I may have developed an embarrassing weakness for psychics. Last year, three separate psychics told me that I’d get pregnant that November. I didn’t. You'd think that might have turned me off the fortune-telling game, but no. Just last month I found myself wandering into a New Orleans shop where an aisle of psychics waited for customers behind velvet curtains. "My" psychic told me that he can usually see a pregnancy aura when a spirit has chosen its mother. I do have a slight aura, he confessed, with one big problem – my aura radiates sparks. In other words, me, the woman who has allegedly been trying to get pregnant for two years, is shooting live fire ammunition toward the spirit who might otherwise become my child.
I’ve long felt that I’m a complicated person, but this? This takes my issues to an entirely new level.
The psychic who told me about my sparks is a kindly, rounded man who sounds every bit the Cajun that he is. He looks like the nicest kindergarten teacher you could ever have. His theory about the sparks is that I am unkind to myself – my own worst enemy. By improving my sense of self on the inside, he said, the sparks on the outside will disappear, thus allowing the baby spirit inside.
My theories are many, as you might imagine.
Theory 1: The sparks represent the fact that I am openly embarrassed about having a weakness for psychics, and also confused about the fact that I love psychic readings even though I’m not sure I believe a word of them. The sparks, in this theory, are really just evidence that the Cajun Kindergarten Teacher recognized a hostile audience.
Theory 2: The sparks represent the me who is up late writing this blog post, the me who questions and searches and seeks. She’s the one who still wants a PhD. She the one who thought she’d be an accomplished writer/activist/teacher/whathaveyou by now. She listened to cavemen Republicans in Virginia try to mandate vaginal ultrasounds before abortions and decided that on the infertility "plus side," this recent clip of three to four of those very same ultrasounds per week has made me a more informed citizen. She thinks I can do better in several areas of my life. She thinks I’m not trying hard enough. I like to think she makes me better in that way. She makes me want more, because I have the capacity to handle more. She does things that years later cause me to shake my head – how did she do that? – forgetting it was me all along. She is probably what the Cajun Kindergarten Teacher is talking about.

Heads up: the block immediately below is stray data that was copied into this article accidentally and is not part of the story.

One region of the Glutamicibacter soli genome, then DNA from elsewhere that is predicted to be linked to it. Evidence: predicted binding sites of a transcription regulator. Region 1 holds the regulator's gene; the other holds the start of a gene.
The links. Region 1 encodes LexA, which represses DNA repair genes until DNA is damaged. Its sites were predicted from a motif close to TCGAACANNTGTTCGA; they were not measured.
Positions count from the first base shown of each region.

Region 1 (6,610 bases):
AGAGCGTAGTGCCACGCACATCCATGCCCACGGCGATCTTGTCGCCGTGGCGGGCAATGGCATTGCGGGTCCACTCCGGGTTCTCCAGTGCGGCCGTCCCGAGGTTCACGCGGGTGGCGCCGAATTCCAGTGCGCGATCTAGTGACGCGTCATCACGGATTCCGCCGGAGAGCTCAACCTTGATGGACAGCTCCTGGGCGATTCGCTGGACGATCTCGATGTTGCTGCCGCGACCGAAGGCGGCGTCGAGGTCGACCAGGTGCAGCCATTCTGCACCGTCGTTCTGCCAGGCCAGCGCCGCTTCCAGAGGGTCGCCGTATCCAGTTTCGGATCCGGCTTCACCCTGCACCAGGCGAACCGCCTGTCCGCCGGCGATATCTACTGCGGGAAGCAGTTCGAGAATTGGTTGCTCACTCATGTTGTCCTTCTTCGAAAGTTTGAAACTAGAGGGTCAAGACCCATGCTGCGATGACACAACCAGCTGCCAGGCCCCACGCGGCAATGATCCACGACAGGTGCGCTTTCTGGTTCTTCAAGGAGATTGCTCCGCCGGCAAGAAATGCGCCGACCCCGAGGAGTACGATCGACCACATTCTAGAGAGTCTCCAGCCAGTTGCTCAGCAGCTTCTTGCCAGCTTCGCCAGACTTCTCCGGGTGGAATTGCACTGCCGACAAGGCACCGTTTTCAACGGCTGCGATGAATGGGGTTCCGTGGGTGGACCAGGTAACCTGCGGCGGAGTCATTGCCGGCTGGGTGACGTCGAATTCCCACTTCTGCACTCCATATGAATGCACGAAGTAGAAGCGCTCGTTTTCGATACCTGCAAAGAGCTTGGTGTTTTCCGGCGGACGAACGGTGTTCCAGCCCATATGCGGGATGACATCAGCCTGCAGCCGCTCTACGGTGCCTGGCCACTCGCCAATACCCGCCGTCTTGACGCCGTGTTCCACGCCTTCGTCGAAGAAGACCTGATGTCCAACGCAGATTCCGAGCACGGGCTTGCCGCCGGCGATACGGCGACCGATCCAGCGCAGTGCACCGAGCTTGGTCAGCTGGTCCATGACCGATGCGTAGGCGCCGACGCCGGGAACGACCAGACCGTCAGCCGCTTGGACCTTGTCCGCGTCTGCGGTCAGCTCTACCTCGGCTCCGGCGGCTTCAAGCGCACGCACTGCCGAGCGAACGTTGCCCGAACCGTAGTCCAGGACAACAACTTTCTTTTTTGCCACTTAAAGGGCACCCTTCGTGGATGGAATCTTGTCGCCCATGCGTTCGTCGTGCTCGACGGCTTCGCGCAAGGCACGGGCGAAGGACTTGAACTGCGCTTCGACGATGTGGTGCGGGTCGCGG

Theory 3: The sparks are just what happens when a non-baby person decides she wants a baby. I was not always a regular on the “TTC” Internet boards, you see. I had girlfriends who set a cutoff date for themselves, a date at which they’d use a sperm donor or be a single mom. They felt they were born to be mothers, whether a partner was involved or not. I always knew that wasn’t the right choice for me. I assumed that my biological clock would start ticking only when I found the right partner, only when the time was right to create someone who’d grow up to split our quirks and features evenly, and who’d be parented by us both. And sure enough, in the whirlwind of meeting my husband, marrying him, and moving around the country together, the idea of a little us went from a charming abstraction to something that we should probably go ahead and make. I didn’t want “a baby,” but my husband’s baby? Who’d have his eyes or hair or smarts or sense of humor? Oh, how I wanted that baby. Yet two years into trying, I’ve only recently felt what I’d describe as baby pangs when I pass a baby on the street or see one at the next table over at brunch (which usually coincides with me ordering another Bloody Mary… hmmm). Does that mean the sparks were even worse before? Or just that it’s taken me two years to get used to the idea that I'm actually ready for a child of my own?
Theories, then, but no answers. Never any answers. Our official diagnosis is Unexplained Infertility, by the way, which infuriates someone like me who likes answers. (Although Unexplained Infertility does leave room for “sparks” to be the underlying cause, I suppose… I wonder what my reproductive endocrinologist would say about that?)
I told the Cajun Kindergarten Teacher that we were a bit beyond the wishing and hoping stage, that our babymaking efforts were serious and clinical enough to preclude even the use of a carefree term like “babymaking.” His response? Keep up what we’re doing, but “invite the baby spirit in.” No matter the theory or the why or the how. Just issue an invitation. My Cajun friend also predicted an RSVP this summer.
Time will tell. Along with many more conversations with the baby spirit, of course.